"Get off the bridge!" thundered McTee.

  "But I'm Harrigan, and--"

  McTee turned to his first and second mates.

  "Throw that man off the bridge!" he ordered.

  Harrigan didn't wait. He retreated down the steps to the deck and wentto the rail. A wide gap of swarthy water now extended between the shipand the dock, but he placed his knee on the rail ready to dive. Then heturned and stood with folded arms looking up to the bridge, for hismind was dark with many doubts. He tapped a passing sailor on theshoulder.

  "What sort of an old boy is the captain?"

  He made up his mind that according to the answer he would stay with theship or swim to the shore, but the sailor merely stared stupidly at himfor a moment and then grinned slowly. There might be malice, theremight be mere ridicule in that smile. He passed on before anotherquestion could be asked.

  "Huh!" grunted Harrigan. "I stay!"

  He kept his eyes fixed on the bridge, remaining motionless at the railfor an hour while the glow of Honolulu grew dimmer and dimmer past thestern. There were lights in the after-cabin and he guessed that theship, in a small way, carried both freight and passengers. At lastMcTee came down the steps to the deck and as he passed Harrigansnapped: "Follow me."

  He led the way aft and up another flight of steps to the after-cabin,unlocked a door, and showed Harrigan into the captain's room. Here hetook one chair and Harrigan dropped easily into another.

  "Now, what 'n hell was your line of thinkin', McTee," he began, "whenyou told me to--"

  "Stand up!" said McTee.


  "Stand up!"

  Harrigan rose very slowly. His jaw was setting harder and harder, andhis face became grim.

  "Harrigan, you took a chance and came with me."


  "I didn't ask you to come."

  "Sure you didn't, but if you think you can treat me like a swine andget away with it--"

  It was wonderful to see the eyes of McTee grow small. They seemed toretreat until they became points of light shining from the deep shadowof his brow. They were met by the cold, incurious light of Harrigan'sstare.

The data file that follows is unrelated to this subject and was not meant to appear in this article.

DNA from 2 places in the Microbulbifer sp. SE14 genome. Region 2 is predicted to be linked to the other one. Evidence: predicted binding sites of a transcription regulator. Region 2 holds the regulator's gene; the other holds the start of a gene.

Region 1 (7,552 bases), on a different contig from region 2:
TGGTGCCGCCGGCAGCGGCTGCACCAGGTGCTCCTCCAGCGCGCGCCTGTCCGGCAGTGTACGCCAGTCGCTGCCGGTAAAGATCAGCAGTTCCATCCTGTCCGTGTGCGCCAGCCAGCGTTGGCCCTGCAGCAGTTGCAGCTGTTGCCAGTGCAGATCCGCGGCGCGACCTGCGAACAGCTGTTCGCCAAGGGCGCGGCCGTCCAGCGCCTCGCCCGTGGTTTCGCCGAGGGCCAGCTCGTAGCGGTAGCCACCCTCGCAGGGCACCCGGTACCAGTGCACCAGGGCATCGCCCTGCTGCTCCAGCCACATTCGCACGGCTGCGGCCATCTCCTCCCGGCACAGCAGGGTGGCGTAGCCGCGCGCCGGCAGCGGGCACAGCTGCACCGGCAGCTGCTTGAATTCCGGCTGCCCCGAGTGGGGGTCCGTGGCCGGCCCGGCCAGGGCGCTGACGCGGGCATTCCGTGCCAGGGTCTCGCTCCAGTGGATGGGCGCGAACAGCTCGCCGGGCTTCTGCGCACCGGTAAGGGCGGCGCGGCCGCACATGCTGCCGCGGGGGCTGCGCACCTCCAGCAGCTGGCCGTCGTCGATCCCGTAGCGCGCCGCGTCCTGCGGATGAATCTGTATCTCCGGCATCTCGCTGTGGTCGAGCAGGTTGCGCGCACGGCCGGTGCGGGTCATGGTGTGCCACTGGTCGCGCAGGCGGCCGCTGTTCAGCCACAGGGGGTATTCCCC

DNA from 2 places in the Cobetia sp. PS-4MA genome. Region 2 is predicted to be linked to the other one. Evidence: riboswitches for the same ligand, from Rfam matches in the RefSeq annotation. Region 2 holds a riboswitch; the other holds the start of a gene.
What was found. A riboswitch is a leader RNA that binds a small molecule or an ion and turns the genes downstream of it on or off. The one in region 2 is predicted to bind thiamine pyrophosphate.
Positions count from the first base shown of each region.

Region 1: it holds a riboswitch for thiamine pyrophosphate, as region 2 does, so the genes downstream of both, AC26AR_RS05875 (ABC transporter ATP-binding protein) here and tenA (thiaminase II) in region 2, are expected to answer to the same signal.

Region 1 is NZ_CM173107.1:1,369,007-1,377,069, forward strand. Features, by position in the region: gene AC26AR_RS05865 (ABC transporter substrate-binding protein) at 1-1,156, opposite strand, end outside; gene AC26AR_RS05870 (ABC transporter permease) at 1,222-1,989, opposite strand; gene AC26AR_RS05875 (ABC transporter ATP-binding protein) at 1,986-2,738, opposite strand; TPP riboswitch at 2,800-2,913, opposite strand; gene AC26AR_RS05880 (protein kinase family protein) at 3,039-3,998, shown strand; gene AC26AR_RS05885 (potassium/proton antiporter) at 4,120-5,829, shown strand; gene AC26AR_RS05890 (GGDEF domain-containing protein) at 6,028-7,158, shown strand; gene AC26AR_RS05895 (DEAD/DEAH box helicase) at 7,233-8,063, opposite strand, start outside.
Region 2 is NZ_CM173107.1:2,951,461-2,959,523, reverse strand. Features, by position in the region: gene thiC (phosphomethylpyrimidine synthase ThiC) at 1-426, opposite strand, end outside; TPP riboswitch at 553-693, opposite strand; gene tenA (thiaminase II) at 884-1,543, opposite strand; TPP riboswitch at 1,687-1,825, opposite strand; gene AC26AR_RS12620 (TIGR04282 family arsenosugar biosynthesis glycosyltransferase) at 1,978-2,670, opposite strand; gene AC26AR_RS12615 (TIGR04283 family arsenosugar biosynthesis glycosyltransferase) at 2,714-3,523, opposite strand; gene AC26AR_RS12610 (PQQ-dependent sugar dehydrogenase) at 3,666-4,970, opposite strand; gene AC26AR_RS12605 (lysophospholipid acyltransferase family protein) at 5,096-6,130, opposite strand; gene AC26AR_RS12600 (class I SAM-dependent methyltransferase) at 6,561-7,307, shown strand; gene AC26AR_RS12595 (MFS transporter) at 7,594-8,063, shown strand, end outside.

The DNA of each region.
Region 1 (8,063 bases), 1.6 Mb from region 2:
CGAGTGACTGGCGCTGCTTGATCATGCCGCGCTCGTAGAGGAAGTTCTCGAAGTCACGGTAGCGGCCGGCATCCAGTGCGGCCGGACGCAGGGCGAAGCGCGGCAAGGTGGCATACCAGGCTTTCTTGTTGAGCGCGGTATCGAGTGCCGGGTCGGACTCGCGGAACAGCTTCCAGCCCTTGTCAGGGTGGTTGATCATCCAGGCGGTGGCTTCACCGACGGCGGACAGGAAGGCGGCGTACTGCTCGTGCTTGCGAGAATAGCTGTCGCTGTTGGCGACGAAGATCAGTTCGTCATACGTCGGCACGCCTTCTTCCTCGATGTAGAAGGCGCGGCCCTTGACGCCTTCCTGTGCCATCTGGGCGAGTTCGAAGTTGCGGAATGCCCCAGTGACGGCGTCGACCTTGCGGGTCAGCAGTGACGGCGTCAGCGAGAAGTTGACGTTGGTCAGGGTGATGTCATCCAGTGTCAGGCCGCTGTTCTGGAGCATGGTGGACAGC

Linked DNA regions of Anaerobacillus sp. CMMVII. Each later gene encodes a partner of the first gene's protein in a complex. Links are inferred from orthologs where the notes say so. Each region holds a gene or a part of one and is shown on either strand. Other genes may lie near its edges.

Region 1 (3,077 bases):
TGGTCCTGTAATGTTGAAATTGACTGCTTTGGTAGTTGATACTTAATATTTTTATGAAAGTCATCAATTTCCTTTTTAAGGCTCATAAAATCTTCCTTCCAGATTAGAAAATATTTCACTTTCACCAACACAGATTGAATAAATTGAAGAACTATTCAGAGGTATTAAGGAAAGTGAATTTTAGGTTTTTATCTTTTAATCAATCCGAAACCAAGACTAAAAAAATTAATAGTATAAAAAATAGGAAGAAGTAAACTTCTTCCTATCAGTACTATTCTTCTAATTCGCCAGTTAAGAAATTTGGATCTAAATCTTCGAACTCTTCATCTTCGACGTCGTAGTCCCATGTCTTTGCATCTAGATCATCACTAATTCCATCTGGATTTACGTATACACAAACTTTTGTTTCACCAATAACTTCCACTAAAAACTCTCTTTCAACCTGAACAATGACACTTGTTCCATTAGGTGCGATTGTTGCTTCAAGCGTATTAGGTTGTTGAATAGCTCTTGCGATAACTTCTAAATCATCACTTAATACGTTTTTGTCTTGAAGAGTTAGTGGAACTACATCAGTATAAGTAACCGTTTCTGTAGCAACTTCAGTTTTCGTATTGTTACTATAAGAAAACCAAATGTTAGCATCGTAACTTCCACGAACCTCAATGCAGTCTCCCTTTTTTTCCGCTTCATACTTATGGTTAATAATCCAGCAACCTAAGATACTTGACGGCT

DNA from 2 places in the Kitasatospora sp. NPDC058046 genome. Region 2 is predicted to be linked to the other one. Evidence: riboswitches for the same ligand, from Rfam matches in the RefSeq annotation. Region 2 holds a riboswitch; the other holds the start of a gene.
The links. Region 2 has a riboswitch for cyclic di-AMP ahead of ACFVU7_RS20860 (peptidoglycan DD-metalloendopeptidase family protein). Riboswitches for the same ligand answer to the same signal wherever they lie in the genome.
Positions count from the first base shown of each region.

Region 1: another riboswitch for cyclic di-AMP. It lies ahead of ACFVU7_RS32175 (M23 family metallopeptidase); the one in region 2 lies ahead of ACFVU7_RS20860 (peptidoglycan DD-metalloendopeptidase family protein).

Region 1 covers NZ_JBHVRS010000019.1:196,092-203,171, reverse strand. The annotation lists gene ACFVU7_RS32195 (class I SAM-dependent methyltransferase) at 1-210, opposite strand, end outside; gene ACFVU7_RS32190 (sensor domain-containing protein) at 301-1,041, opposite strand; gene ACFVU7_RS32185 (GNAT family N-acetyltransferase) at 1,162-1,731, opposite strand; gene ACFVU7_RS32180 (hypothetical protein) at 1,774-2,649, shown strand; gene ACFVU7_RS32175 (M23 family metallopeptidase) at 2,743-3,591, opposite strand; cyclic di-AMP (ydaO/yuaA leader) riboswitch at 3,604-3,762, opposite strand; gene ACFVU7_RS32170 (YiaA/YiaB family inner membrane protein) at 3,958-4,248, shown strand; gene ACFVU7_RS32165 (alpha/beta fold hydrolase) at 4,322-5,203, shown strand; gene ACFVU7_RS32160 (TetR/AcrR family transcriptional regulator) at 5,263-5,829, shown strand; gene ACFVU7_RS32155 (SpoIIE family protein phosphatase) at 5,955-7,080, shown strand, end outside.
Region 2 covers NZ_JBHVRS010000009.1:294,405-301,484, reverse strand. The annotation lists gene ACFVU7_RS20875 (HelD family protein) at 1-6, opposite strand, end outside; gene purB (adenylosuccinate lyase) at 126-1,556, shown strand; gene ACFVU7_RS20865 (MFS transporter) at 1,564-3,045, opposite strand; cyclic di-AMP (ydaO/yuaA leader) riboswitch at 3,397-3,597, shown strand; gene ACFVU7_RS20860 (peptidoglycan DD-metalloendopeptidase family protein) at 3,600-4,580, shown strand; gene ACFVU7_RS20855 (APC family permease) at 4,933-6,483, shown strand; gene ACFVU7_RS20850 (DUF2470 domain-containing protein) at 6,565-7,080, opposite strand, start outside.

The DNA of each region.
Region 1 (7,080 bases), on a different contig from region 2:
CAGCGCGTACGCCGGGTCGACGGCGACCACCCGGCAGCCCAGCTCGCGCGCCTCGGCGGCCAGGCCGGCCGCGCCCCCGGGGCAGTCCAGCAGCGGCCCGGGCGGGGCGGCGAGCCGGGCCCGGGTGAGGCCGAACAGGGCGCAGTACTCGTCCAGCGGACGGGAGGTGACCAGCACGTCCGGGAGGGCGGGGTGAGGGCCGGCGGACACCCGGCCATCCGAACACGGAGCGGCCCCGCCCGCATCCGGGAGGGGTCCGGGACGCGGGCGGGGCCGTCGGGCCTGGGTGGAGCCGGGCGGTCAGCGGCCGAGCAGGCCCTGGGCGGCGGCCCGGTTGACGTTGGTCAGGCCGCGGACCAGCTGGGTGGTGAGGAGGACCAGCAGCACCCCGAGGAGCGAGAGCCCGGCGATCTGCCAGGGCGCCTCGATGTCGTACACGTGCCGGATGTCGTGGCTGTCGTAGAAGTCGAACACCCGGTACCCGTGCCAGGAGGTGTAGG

"You're a hard man, Harrigan."

  He made no answer, but listened to the deep thrum of the engines. Itseemed to him that the force which drove the ship was like a part ofMcTee's will, a thing of steel.

  "And I'm a hard man, Harrigan. On this ship I'm king. There's no willbut my will; there's no right but my right; there's no law but my law.Remember, on land we stood as equals. On this ship you stand and Isit."

  The thin lips did not curve, and yet they seemed to be smiling cruelly,and the eyes were probing deep, deep, deep into Harrigan's soul,weighing, measuring, searching.

  "When we reach land," said Harrigan, "I got an idea I'll have to breakyou."

  He raised his hands, which trembled with the restrained power of hisarms, and moved them as though slowly breaking a stick of wood.

  "I've broken men--like that," he finished.

  "When I'm through with you, Harrigan, you'll take water from aChinaman. You're the first man I've ever seen who could make me stopand look twice. I need a fellow like you, but first I've got to makeyou my man. The best colt in the world is no good until he learns totake the whip without bucking. I'm going to get you used to the whip.This is frank talk, eh? Well, I'm a frank man. You're in the harnessnow, Harrigan; make up your mind: Will you pull or will you balk? Answerme!"

  "I'll see you damned!"

  "Good. You've started to balk, so now you'll have to feel the whip."

  He pulled a cord, and while they waited, the relentless duel of theeyes continued. A flash of instinct like a woman's intuition toldHarrigan what impulse was moving McTee. He knew it was the same thingwhich makes the small schoolboy fight with the stranger; the samecuriosity as to the unknown power, the same relentless will to bemaster, but now intensified a thousandfold in McTee, who looked for thefi
rst time, perhaps, on a man who might be his master. Harrigan knew,and smiled. He was confident. He half rejoiced in looking forward tothe long struggle.

  A knock came and the door opened.

  "Masters," said McTee to the boatswain, "we're three hands short."

  "Yes, sir."

  "Here are the three hands. Take them forward."